What are you looking for in a church?
This question is not so often asked of clergy. As it happens, it was asked of me because I'm in the process of searching for a new call. The reasons for this are myriad. Some are surface reality-- financial issues, and small, isolated communities, and differences in approach to mission. Others are unbloggable, as issues of ministry often are (and I tend to err on the side of caution in this regard-- one reason for the long stretches of silence recently). In this day and age of almost daily salacious news reports about priests and pastors, I will say that it is in no way due to any sort of misconduct, thank you.
But the end result is the same: I have dusted off my Church Deployment Office (CDO) profile and started looking around.
"What are you looking for in a church?"
The ideal will never be there, of course. No such thing as a perfect parish-- and if there were, they certainly wouldn't call me!
That said... what sort of congregation might I aspire to serve?
- One who attempts to be the church as the Body of Christ, and not simply as a form of respectable civic religion. By this I mean folks who participate in the life and work of the congregation in a way that moves beyond showing up on a Sunday morning because "that's what one does," and who do not resent the suggestion that church membership, let alone outreach or social justice, might be about more than good citizenship.
- Corollary: one who sees the spiritual life as integral to our work together, and not simply a veneer that I'm hired to apply.
- One with an eagerness for offering the best we have in worship. I don't necessarily mean fancy vestments or expensive appointments, but more that we bring all that we are and offer it to God. Sing and respond and pray and listen and move like our collective efforts matter. Because they do.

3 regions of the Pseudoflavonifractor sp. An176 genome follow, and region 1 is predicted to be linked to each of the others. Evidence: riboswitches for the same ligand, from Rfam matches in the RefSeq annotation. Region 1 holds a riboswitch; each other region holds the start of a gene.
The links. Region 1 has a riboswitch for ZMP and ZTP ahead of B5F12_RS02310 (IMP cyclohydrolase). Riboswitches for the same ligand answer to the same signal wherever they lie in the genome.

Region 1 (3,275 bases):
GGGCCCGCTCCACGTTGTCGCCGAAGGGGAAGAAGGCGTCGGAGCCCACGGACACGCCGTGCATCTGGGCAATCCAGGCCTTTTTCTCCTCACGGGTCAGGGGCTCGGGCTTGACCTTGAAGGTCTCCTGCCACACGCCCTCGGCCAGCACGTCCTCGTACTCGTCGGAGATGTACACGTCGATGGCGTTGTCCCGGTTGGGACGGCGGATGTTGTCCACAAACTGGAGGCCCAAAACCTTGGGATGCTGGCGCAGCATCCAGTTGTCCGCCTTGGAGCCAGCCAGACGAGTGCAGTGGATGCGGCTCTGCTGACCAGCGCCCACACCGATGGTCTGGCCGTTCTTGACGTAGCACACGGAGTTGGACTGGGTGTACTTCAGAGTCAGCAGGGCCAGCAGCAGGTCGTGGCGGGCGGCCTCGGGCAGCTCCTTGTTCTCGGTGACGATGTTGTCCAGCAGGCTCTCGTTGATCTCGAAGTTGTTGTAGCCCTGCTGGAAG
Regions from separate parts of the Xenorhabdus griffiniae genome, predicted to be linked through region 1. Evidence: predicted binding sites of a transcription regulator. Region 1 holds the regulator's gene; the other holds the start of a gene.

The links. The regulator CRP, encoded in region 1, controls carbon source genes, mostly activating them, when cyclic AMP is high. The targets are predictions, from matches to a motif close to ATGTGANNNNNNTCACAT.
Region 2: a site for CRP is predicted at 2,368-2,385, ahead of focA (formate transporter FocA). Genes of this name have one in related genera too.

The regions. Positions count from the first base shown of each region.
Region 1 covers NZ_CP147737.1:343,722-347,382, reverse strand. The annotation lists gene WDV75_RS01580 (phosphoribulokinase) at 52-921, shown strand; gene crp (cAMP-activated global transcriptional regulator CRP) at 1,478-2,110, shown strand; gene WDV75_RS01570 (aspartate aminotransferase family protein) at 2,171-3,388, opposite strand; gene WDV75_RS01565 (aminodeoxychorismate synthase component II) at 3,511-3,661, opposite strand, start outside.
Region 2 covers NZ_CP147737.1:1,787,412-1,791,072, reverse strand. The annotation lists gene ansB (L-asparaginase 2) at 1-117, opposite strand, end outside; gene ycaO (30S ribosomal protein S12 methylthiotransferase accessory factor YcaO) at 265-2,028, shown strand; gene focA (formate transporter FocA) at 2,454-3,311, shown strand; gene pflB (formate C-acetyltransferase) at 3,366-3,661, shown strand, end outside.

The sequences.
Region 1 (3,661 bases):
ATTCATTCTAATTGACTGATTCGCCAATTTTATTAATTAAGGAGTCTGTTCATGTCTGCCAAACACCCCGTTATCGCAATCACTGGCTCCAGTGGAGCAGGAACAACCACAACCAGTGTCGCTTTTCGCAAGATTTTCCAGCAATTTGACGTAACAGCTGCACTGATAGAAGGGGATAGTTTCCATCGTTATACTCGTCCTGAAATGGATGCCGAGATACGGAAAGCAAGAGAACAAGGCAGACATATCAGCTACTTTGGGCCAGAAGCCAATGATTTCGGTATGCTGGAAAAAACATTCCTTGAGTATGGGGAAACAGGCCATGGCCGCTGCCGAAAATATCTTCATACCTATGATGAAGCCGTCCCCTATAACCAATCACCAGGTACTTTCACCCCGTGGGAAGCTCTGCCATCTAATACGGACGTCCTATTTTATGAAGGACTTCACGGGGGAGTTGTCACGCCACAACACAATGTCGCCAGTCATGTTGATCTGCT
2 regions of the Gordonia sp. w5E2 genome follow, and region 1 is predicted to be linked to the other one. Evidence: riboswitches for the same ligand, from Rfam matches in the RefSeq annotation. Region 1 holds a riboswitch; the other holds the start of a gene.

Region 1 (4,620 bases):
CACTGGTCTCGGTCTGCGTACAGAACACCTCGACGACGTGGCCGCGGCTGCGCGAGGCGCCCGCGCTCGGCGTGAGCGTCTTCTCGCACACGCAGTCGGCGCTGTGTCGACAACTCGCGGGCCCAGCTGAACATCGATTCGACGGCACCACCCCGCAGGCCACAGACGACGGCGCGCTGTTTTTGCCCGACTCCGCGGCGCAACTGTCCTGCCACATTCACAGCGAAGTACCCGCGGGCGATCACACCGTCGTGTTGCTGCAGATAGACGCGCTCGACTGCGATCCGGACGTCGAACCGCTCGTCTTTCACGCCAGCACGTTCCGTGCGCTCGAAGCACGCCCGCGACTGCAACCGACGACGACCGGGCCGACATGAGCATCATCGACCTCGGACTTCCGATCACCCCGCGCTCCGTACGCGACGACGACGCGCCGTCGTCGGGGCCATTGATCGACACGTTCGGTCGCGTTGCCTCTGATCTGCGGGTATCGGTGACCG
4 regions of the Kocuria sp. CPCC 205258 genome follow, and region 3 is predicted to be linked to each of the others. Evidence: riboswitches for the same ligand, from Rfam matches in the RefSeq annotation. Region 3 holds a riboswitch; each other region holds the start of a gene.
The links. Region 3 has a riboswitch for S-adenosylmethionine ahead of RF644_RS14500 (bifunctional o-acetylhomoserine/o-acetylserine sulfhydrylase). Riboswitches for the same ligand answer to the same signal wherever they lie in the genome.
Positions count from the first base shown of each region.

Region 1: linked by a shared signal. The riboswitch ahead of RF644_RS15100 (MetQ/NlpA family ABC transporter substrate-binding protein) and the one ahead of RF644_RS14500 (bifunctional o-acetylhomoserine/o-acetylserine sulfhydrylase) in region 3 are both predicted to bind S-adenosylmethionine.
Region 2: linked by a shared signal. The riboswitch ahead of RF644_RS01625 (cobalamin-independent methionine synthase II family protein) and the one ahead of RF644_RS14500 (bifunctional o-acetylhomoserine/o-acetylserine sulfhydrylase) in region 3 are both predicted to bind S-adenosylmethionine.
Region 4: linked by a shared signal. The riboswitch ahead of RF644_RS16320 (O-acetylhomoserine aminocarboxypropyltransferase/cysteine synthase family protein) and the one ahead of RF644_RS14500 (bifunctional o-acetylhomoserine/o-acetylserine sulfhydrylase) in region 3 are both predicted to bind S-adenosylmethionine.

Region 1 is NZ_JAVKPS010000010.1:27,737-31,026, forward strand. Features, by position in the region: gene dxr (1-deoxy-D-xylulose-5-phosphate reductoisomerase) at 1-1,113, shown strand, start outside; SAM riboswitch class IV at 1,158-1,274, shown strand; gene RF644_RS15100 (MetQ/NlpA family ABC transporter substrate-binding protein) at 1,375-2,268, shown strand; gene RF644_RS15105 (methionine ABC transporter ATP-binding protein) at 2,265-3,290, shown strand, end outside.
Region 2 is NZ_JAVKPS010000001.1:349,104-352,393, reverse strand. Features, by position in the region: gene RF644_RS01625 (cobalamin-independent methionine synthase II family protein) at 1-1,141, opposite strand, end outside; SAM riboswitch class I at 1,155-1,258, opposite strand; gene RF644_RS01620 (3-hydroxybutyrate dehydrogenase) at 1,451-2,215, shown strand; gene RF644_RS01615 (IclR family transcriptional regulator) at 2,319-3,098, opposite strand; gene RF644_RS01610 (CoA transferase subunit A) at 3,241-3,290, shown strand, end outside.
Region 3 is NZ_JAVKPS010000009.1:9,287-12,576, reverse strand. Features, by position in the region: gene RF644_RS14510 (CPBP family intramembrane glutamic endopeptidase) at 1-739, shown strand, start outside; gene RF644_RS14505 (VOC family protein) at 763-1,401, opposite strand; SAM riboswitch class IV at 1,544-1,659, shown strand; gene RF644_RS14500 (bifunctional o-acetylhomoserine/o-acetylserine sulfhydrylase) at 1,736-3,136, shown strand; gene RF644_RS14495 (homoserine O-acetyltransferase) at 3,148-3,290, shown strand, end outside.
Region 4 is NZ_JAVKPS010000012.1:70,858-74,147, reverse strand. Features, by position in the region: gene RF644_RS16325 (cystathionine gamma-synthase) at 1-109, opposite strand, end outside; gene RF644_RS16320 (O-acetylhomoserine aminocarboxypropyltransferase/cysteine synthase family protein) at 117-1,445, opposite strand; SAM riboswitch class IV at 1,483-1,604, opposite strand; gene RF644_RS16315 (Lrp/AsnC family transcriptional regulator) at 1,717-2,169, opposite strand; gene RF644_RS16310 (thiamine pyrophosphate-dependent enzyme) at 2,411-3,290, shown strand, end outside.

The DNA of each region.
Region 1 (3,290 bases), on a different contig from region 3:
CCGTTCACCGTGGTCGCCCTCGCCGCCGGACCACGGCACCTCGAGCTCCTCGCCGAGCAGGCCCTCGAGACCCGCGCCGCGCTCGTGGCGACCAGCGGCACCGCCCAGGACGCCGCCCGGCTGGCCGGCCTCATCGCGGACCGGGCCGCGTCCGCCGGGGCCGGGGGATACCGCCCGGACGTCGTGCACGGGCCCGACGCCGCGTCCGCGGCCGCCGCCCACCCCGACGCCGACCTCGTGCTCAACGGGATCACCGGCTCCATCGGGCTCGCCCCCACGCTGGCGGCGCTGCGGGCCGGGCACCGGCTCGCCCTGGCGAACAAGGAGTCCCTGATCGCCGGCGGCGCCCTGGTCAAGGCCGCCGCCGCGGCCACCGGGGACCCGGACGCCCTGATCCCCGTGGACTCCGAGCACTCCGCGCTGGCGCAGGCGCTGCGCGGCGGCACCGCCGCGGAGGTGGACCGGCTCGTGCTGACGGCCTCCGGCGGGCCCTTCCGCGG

- One that cares for the church property as more than afterthought or repository for second-hand items that aren't good enough for one's house anymore.
- One with a certain willingness to risk. I know this is asking a lot of Episcopalians! I'm not talking about flinging aside the Prayer Book, honest. But in a thriving church, as with any living organism, changes inevitably occur, and new things will occasionally be tried-- in worship, in outreach, in study, whatever. This prospect does not need to be met with fear and anger and the constant digging in of heels.
- One that expects its leadership to spend time in intentional reading and study, the better to preach and teach the Gospel effectively. Of course, this presumes a congregation interested in solid, Christ-centered preaching and teaching. Most say they are, but that's kind of like a church saying it wants to grow-- some mean that differently than others.
- One that exhibits a charitable approach to relationships. No, there won't always be unanimity; no two people agree all the time, let alone a larger group like a church. But God is honored and the church remains healthy, even in conflict, if we can try to listen and speak with charity toward one another. Even situations of necessary correction or dealing with wrongdoing can be handled with compassion and goodwill.